Board to teachers: Speak up
By Phyllis Moore
Published in News on March 6, 2012 1:46 PM
A Board of Education member Monday night made an appeal for teachers to speak out about their concerns, while another's plea was directed to county commissioners and state legislators to make schools more of a priority.
The board would benefit from more input from its educators, especially those hesitant to offer it, said board member John P. Grantham, vice chairman of the board.
He said oftentime, he and other board members hear from educators one-on-one but there has been some trepidation about being too vocal.
"You can call the board members," he said. "If there's problem areas that you think we can do something about, let us know. We'll try to do something about it if we can.
"If there's any foolishness that we're putting on locally, we definitely need to know that."
Grantham said there is already enough "foolishness" from the state, so the district could benefit from hearing feedback from teachers, teacher assistants, "right down the line."
"We have got a PR problem. A lot of people aren't impressed with the central office," he said, later clarifying that he included the school board in that group. "Right now, I don't think they feel like you have got their back."
The "perception problem," he noted, should be addressed.
Dr. Steven Taylor, schools superintendent, explained that one problem lies with all the state mandates handed down. In turn, the district has less staff shouldering more responsibilities.
"We continually look at ways to reduce the workload on teachers," he said.
He commended the teachers and staff in the school system. Unfortunately, he said, the gauge used to measure school effectiveness remains the same. Even if a tornado were to blow through and destroy three schools, he said, the bottom line would be how much students achieve in the classroom.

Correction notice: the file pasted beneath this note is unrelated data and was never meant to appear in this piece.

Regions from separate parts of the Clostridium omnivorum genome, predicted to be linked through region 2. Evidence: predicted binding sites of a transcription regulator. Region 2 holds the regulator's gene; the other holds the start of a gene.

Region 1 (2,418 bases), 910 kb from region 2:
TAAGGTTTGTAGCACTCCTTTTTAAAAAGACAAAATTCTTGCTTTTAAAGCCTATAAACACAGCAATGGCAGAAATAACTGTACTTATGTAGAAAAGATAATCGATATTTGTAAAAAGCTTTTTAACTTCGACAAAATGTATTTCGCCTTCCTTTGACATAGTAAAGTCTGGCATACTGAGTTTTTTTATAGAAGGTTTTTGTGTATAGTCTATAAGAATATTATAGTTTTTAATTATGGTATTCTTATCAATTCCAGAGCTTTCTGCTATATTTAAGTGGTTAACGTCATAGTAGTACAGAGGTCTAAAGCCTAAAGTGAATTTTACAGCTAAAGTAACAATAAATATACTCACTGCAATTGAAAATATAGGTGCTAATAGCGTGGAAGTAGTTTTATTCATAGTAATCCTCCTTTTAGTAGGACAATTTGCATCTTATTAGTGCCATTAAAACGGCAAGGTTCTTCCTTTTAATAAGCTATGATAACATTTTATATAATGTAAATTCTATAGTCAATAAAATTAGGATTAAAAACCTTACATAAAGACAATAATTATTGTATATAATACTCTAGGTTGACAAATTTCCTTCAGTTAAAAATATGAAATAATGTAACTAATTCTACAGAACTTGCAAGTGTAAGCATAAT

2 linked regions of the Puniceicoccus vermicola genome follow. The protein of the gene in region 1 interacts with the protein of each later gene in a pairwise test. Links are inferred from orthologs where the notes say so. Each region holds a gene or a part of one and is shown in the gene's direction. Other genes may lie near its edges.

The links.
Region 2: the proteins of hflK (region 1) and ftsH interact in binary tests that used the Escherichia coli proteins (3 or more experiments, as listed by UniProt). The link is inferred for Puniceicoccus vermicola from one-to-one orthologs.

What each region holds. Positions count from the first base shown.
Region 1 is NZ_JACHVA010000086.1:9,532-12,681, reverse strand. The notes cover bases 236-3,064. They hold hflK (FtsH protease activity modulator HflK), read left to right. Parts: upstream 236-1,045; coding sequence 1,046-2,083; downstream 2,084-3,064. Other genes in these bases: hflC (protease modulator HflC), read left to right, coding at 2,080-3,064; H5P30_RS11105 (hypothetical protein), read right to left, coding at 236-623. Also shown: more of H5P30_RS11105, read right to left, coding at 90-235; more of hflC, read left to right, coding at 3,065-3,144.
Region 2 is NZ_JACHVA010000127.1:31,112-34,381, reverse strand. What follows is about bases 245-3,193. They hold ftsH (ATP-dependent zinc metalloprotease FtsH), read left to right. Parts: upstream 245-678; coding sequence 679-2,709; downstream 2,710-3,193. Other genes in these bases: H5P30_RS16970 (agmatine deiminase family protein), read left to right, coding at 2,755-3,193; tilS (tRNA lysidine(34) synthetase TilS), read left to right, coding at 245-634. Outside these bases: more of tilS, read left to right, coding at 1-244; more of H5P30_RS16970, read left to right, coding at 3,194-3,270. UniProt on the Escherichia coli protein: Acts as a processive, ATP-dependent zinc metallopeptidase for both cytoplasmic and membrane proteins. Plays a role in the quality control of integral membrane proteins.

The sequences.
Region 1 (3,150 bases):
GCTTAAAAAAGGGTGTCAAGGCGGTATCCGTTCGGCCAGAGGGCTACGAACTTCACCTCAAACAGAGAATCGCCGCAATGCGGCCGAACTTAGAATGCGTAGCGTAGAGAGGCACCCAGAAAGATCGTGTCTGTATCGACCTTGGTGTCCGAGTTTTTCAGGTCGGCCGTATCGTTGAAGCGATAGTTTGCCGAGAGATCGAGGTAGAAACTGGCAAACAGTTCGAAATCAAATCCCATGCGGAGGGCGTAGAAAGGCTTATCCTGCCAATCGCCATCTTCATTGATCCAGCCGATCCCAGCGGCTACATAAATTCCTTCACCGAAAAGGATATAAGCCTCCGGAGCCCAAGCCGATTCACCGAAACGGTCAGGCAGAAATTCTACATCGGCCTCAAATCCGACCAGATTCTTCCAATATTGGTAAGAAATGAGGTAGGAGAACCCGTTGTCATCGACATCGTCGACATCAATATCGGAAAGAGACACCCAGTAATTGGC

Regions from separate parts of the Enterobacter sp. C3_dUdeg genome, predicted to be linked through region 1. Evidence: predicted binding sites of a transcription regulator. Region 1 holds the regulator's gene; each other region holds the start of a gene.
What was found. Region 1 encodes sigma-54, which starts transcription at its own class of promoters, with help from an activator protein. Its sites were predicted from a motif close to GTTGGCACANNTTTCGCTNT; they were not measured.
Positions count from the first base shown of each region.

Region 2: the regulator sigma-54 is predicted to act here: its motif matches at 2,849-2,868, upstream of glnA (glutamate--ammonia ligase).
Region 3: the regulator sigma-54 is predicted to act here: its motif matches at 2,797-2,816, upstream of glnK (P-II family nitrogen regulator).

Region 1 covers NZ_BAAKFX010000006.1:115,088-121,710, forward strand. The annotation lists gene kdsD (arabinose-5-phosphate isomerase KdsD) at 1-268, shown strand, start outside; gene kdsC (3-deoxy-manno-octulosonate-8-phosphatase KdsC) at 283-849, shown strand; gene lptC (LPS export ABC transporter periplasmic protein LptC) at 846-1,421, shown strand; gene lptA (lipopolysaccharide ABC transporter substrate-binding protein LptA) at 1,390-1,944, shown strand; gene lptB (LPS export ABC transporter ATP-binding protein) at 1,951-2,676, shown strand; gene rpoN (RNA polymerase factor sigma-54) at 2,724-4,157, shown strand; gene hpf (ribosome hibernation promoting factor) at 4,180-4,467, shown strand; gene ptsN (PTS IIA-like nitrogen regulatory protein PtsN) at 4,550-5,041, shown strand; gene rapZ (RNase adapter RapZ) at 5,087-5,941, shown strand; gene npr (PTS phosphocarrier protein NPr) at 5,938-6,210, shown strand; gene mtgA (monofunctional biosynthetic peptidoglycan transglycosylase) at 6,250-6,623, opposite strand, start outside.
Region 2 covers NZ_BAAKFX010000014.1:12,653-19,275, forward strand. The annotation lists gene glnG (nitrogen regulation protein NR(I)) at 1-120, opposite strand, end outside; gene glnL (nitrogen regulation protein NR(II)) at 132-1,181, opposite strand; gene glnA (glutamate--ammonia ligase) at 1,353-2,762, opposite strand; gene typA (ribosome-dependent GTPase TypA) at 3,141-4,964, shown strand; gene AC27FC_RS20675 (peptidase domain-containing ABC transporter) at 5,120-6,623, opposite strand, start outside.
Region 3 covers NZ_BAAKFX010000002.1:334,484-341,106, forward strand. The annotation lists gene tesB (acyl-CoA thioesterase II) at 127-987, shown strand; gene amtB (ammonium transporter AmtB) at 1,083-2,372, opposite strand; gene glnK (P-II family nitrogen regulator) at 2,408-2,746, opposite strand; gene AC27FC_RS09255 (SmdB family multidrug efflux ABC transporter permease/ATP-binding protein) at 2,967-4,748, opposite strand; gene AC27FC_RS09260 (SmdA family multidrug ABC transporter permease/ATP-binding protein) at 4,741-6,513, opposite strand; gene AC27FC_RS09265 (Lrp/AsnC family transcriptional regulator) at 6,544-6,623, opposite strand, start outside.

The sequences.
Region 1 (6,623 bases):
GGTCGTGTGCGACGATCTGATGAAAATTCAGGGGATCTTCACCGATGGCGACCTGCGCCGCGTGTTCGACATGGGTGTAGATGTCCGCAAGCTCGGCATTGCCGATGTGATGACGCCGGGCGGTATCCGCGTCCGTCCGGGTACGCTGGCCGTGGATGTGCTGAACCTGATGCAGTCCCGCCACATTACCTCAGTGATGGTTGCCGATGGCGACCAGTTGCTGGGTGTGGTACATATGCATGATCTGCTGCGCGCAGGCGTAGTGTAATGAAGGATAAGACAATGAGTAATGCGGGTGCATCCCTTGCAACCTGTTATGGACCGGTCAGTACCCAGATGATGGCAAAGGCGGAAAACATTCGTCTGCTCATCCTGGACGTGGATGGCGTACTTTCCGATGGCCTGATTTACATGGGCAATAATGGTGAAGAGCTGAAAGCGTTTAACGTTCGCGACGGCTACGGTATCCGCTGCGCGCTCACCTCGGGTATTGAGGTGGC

"In the spirit of what criticism we may receive sometimes, we have some of the hardest working people I have ever seen," Taylor said.
And while the district continues to endure budget setbacks, which show no sign of relief in the near future, the superintendent said he doesn't know how long he can stave off cuts to staff. There aren't enough reductions to paper and supplies that can be made to absorb all that is earmarked for personnel.
"I don't care how bad the budgets get," he said. "We're not going to close schools."
Board member Arnold Flowers said he would like to see such entities as the county commission and state legislators place more emphasis on the importance of education.
He cited a recent work session of the commission, during which the board discussed $64.8 million for a new jail and another $4 million for a 100,000-square-foot shell building.
"My recommendation in this -- I have (sat) on that seat on the board of commissioners -- that's a complicated thing because the state mandates down to Wayne County as far as the jail and what they're going to do for prisons," he said. "It's not like we really decide on that."
In his opinion, though, he said the state has set the standards too high.
"I feel like it's such a large amount of money," he said. "We could build two schools for that amount of money."
Flowers suggested there be more citizen input directed to the commission and state legislators.
"I think I can speak for the county and you citizens out there, if you disagree with me, call me and let me know," he said.
He said he feels taxpayers would prefer improvements be made in schools rather than to prisons or building a new shell building. Such decisions by governing bodies have been detrimental to education and as a result, he said, school facilities have suffered.
He maintained that if more priority was placed on having better schools, there might not be as much need for additional prison space.